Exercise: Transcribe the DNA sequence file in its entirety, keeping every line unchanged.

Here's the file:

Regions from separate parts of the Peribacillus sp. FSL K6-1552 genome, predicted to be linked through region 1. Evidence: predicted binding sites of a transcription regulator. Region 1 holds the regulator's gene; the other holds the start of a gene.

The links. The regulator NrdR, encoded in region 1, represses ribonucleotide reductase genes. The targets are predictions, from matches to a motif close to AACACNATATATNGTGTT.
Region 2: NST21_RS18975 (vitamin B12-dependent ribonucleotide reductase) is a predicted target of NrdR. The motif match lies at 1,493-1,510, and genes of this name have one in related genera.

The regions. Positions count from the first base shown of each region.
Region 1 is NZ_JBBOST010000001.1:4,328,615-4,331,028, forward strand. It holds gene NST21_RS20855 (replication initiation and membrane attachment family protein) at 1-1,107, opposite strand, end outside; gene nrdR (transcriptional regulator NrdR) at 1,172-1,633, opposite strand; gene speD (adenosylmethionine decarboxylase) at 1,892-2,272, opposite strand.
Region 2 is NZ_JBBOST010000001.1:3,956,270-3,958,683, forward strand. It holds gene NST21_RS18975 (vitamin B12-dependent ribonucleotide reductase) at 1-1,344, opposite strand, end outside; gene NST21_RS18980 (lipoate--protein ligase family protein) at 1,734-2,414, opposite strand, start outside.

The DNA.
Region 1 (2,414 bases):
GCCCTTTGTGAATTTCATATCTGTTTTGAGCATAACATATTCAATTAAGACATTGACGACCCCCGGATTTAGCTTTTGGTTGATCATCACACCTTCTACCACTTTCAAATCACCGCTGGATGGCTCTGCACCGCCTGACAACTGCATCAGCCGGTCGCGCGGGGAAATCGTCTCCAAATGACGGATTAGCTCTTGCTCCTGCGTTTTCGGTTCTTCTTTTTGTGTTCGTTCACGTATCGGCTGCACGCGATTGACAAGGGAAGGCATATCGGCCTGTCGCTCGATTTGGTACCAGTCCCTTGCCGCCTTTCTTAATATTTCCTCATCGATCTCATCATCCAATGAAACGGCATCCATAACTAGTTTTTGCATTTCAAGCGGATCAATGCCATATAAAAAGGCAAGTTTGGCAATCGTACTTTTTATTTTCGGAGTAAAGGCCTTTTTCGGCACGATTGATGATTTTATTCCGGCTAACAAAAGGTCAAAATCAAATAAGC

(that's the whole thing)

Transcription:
Regions from separate parts of the Peribacillus sp. FSL K6-1552 genome, predicted to be linked through region 1. Evidence: predicted binding sites of a transcription regulator. Region 1 holds the regulator's gene; the other holds the start of a gene.

The links. The regulator NrdR, encoded in region 1, represses ribonucleotide reductase genes. The targets are predictions, from matches to a motif close to AACACNATATATNGTGTT.
Region 2: NST21_RS18975 (vitamin B12-dependent ribonucleotide reductase) is a predicted target of NrdR. The motif match lies at 1,493-1,510, and genes of this name have one in related genera.

The regions. Positions count from the first base shown of each region.
Region 1 is NZ_JBBOST010000001.1:4,328,615-4,331,028, forward strand. It holds gene NST21_RS20855 (replication initiation and membrane attachment family protein) at 1-1,107, opposite strand, end outside; gene nrdR (transcriptional regulator NrdR) at 1,172-1,633, opposite strand; gene speD (adenosylmethionine decarboxylase) at 1,892-2,272, opposite strand.
Region 2 is NZ_JBBOST010000001.1:3,956,270-3,958,683, forward strand. It holds gene NST21_RS18975 (vitamin B12-dependent ribonucleotide reductase) at 1-1,344, opposite strand, end outside; gene NST21_RS18980 (lipoate--protein ligase family protein) at 1,734-2,414, opposite strand, start outside.

The DNA.
Region 1 (2,414 bases):
GCCCTTTGTGAATTTCATATCTGTTTTGAGCATAACATATTCAATTAAGACATTGACGACCCCCGGATTTAGCTTTTGGTTGATCATCACACCTTCTACCACTTTCAAATCACCGCTGGATGGCTCTGCACCGCCTGACAACTGCATCAGCCGGTCGCGCGGGGAAATCGTCTCCAAATGACGGATTAGCTCTTGCTCCTGCGTTTTCGGTTCTTCTTTTTGTGTTCGTTCACGTATCGGCTGCACGCGATTGACAAGGGAAGGCATATCGGCCTGTCGCTCGATTTGGTACCAGTCCCTTGCCGCCTTTCTTAATATTTCCTCATCGATCTCATCATCCAATGAAACGGCATCCATAACTAGTTTTTGCATTTCAAGCGGATCAATGCCATATAAAAAGGCAAGTTTGGCAATCGTACTTTTTATTTTCGGAGTAAAGGCCTTTTTCGGCACGATTGATGATTTTATTCCGGCTAACAAAAGGTCAAAATCAAATAAGC